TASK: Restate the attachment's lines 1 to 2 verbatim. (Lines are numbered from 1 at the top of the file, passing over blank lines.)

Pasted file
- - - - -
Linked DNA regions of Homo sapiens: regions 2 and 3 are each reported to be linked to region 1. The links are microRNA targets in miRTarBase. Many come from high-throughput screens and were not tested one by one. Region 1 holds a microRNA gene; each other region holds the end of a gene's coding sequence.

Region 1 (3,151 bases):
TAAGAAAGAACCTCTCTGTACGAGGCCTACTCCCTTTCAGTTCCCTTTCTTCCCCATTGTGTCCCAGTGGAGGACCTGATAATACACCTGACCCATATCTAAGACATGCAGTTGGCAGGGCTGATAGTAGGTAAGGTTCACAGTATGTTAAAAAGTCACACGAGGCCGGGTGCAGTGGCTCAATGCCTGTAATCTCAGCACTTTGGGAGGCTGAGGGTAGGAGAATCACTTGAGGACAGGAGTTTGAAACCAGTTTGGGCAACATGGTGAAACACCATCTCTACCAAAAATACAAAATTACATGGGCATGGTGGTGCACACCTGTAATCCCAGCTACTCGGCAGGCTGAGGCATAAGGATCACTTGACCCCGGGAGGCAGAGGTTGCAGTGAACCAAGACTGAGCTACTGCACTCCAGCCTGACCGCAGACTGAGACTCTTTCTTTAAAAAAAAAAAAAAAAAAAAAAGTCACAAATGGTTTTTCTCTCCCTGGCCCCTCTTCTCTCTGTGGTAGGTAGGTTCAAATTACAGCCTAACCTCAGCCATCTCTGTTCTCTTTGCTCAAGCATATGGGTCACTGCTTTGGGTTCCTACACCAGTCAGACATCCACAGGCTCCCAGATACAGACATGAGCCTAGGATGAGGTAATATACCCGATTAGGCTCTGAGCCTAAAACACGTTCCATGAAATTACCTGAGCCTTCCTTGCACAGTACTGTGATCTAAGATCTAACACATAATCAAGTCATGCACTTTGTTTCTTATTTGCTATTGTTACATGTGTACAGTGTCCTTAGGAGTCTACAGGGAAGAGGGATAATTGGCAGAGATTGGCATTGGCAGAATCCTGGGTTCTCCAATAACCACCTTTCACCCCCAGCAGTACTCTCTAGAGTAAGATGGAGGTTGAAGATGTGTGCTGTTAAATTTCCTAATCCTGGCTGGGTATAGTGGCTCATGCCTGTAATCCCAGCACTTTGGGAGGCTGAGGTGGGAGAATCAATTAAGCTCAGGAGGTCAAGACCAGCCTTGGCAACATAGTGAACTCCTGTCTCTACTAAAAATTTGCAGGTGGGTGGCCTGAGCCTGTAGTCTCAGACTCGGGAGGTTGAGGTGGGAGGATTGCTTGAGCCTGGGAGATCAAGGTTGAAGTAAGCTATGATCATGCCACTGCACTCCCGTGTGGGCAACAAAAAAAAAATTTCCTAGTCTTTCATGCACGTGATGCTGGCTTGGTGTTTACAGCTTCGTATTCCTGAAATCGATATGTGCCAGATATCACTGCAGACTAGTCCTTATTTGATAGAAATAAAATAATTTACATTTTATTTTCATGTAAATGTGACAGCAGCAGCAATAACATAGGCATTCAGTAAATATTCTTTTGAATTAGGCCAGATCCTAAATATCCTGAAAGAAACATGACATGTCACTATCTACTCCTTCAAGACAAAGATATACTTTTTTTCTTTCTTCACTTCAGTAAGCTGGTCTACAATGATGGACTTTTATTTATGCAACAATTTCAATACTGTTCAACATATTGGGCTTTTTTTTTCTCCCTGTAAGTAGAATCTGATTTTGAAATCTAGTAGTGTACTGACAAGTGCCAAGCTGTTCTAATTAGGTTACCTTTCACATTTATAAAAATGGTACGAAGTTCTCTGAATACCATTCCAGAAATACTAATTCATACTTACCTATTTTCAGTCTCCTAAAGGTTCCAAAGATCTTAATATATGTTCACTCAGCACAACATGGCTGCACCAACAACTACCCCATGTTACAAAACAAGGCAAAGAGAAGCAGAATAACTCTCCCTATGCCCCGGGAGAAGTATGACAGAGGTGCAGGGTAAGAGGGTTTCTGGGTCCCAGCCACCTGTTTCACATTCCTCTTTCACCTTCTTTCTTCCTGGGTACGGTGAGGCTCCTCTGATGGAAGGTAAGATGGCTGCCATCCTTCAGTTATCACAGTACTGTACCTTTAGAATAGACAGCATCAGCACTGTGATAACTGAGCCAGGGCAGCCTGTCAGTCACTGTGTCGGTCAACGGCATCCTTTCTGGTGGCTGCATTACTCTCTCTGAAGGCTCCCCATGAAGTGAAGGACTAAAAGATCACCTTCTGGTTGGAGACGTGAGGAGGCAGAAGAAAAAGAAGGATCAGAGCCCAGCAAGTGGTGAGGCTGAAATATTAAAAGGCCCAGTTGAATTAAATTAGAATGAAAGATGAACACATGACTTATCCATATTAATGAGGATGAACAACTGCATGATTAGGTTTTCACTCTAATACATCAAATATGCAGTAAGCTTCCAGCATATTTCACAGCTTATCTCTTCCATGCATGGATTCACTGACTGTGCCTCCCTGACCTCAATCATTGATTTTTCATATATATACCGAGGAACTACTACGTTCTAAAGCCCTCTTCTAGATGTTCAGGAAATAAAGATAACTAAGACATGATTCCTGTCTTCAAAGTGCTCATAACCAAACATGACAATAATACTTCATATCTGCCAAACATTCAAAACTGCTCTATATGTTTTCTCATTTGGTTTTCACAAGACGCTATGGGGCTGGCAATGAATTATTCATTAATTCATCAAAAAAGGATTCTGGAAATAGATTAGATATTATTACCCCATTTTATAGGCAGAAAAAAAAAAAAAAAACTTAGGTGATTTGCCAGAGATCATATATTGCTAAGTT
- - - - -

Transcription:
Linked DNA regions of Homo sapiens: regions 2 and 3 are each reported to be linked to region 1. The links are microRNA targets in miRTarBase. Many come from high-throughput screens and were not tested one by one. Region 1 holds a microRNA gene; each other region holds the end of a gene's coding sequence.

Region 1 (3,151 bases):